No matter how widely divergent the opinions and motives may be, there is one point on which everyone can agree: unrest is brewing underground and the rumbles preceding a major earthquake have long since begun – unmistakable for anyone who is really listening. The Islamic Republic is perched on a powder keg, wrote Mehdi Karroubi recently from his house arrest in an open letter to Ali Khamenei, the Supreme Leader and most powerful man in Iran.
The open letter from the former parliamentary president is undoubtedly a permanent document that no historian in the future will be able to ignore in trying to describe how the theocracy came about nearly 40 years ago, how it changed over the decades and why it finally found itself at a dead end. Very few people were as close as Karroubi to the republic's founder, Ruhollah Khomeini. The Ayatollah even named Karroubi executor of his will.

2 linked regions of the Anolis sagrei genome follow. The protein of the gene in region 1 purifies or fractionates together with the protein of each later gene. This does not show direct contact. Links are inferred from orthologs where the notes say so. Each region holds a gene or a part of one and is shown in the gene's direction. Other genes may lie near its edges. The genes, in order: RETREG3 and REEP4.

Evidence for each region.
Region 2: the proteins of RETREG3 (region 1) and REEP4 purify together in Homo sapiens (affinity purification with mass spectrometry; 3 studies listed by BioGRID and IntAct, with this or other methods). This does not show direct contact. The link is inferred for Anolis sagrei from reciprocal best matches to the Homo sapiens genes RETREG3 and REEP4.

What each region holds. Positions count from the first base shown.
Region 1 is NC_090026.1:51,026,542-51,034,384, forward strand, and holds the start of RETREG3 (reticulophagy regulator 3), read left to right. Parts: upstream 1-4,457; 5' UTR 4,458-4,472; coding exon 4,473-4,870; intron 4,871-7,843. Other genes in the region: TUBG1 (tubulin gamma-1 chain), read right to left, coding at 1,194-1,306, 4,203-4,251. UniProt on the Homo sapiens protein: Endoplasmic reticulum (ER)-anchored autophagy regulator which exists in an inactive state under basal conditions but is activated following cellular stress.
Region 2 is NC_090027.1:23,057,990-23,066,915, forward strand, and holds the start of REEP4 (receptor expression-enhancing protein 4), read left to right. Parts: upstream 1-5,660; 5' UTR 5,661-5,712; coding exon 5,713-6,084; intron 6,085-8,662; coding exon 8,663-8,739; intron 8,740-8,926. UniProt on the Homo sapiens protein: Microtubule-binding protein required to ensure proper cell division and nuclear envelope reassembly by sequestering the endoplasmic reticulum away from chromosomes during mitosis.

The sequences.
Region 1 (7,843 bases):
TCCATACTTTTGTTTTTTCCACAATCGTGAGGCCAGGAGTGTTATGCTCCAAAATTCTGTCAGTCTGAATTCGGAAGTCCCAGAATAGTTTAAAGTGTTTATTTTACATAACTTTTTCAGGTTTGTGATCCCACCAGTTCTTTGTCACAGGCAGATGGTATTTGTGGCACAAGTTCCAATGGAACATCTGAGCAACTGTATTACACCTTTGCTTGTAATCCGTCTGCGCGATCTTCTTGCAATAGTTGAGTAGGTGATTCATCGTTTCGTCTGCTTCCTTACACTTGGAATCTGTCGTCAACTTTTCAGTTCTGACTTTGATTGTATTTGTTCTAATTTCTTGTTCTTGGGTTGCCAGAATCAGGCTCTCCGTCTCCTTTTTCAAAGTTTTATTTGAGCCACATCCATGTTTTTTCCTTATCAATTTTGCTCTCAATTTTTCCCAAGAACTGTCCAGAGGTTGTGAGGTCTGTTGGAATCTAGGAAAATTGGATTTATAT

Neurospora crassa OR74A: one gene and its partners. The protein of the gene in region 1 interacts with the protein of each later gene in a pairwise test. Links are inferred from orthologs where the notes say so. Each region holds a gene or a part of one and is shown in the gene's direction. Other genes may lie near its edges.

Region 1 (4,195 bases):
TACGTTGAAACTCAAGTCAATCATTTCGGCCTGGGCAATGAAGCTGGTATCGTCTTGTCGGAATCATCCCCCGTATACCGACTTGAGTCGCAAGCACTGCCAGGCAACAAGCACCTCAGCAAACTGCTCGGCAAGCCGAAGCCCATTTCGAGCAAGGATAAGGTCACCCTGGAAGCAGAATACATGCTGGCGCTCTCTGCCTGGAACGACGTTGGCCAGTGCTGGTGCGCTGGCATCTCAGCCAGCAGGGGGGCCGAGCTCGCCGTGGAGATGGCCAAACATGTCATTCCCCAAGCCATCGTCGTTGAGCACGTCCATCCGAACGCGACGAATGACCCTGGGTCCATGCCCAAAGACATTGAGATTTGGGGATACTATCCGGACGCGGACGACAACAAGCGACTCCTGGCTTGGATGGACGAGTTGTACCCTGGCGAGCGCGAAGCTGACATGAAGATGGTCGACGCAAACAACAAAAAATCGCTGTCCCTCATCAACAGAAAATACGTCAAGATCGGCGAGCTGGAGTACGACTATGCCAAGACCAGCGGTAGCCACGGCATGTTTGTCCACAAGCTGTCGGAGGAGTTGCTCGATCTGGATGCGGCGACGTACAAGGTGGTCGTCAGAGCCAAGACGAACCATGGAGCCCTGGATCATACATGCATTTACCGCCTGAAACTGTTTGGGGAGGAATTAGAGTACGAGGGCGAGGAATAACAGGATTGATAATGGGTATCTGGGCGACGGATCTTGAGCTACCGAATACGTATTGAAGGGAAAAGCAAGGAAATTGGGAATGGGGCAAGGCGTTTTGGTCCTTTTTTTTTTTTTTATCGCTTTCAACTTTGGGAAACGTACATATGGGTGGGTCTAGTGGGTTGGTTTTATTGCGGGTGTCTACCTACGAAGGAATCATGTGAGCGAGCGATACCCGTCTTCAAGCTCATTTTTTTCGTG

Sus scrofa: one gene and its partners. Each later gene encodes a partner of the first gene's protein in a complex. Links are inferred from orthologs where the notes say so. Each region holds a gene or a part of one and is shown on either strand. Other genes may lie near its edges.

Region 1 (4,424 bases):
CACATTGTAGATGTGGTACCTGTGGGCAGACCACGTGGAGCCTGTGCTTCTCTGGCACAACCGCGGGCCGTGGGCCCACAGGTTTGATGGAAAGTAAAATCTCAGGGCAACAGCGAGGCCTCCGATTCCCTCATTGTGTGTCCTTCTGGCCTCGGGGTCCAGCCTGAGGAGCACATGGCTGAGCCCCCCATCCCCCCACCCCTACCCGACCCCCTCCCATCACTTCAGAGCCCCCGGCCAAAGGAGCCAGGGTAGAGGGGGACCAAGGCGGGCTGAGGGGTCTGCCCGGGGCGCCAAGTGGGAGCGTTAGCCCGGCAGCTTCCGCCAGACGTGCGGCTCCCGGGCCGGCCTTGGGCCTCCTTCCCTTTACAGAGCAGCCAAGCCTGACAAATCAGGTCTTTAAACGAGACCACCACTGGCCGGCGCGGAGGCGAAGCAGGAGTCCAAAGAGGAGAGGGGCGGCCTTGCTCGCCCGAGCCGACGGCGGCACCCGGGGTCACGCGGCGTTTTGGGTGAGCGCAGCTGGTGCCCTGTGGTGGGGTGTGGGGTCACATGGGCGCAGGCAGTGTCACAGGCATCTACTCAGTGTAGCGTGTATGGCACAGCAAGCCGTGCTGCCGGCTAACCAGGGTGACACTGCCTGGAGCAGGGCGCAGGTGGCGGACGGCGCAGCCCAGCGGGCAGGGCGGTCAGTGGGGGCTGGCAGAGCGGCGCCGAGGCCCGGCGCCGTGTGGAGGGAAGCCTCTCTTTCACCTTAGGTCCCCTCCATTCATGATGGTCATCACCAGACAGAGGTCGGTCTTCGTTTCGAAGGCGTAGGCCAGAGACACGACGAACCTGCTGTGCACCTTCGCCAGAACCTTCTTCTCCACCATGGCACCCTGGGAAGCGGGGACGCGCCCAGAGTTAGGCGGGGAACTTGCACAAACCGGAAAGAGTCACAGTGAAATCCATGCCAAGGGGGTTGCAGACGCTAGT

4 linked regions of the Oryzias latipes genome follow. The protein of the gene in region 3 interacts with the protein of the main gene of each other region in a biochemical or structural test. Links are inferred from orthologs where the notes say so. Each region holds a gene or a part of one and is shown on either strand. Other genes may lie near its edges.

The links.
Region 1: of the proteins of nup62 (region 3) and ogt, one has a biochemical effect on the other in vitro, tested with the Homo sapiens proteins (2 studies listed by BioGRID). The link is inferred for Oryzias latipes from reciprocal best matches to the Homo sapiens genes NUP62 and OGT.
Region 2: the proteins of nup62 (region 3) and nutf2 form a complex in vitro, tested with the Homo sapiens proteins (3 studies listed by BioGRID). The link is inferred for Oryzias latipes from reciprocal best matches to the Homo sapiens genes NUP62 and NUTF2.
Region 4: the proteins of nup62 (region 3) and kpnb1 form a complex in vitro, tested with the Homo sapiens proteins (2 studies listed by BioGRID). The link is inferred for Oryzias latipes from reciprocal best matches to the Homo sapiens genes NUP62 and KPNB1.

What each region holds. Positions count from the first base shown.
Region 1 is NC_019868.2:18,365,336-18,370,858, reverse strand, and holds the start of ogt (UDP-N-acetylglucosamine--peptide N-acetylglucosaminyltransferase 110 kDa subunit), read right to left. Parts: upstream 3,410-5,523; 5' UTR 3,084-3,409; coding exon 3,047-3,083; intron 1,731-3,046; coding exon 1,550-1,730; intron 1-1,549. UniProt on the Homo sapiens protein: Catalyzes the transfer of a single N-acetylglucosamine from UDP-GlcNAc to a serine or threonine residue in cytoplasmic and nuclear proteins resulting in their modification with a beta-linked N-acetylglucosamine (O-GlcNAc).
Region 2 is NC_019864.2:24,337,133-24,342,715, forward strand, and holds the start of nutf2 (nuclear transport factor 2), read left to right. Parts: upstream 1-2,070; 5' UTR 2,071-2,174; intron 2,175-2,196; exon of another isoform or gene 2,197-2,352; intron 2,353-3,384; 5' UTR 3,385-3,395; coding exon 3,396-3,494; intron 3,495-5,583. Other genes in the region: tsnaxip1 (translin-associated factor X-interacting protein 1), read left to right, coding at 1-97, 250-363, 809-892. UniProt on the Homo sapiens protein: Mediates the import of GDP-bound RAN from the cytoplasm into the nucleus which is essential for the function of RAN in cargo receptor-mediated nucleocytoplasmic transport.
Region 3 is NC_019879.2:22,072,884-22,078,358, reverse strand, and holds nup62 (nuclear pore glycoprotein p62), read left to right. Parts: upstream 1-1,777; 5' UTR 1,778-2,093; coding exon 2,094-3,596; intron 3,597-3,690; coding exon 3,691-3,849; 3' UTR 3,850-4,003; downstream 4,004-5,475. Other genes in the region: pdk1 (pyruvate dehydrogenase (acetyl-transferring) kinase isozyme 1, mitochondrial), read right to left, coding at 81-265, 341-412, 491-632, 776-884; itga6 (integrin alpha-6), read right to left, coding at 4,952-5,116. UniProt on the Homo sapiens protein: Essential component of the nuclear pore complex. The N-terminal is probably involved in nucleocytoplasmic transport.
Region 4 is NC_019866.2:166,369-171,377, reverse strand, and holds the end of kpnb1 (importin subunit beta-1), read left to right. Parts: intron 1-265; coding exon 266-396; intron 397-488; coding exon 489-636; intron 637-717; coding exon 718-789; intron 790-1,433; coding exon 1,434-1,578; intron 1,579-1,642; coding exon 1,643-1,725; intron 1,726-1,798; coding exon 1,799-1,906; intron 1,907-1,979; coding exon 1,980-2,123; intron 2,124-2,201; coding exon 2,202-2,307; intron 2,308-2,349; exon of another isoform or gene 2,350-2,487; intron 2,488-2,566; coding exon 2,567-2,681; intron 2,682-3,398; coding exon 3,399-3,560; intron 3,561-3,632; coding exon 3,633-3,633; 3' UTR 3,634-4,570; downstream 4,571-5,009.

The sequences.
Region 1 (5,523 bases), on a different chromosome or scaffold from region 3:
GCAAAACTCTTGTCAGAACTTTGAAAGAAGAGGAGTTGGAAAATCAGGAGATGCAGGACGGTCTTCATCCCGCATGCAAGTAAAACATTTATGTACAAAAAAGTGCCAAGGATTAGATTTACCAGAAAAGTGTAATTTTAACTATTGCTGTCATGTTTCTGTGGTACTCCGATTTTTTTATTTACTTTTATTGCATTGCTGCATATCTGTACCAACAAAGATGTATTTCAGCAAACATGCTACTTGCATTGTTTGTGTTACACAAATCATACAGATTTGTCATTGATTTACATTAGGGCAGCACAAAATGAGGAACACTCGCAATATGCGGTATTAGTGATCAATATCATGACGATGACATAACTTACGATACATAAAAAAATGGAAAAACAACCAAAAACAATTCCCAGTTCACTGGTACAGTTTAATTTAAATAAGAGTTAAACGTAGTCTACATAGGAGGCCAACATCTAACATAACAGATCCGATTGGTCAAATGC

Up until he was put under house arrest seven years ago, Mehdi Karroubi was part of the innermost power circle in the republic. But now, in his open letter, the 80-year-old apologises to the Iranian people for everything they have had to put up with in the four decades since the revolution. The republic is now forty years old and all those who were or are its leaders should finally admit that they are responsible for their country's plight, he writes, adding: "I, too, am at fault for this darkness and bitterness."Is his unsparing description of the present trouble a document of hopelessness? Is the Islamic Republic now beyond reform?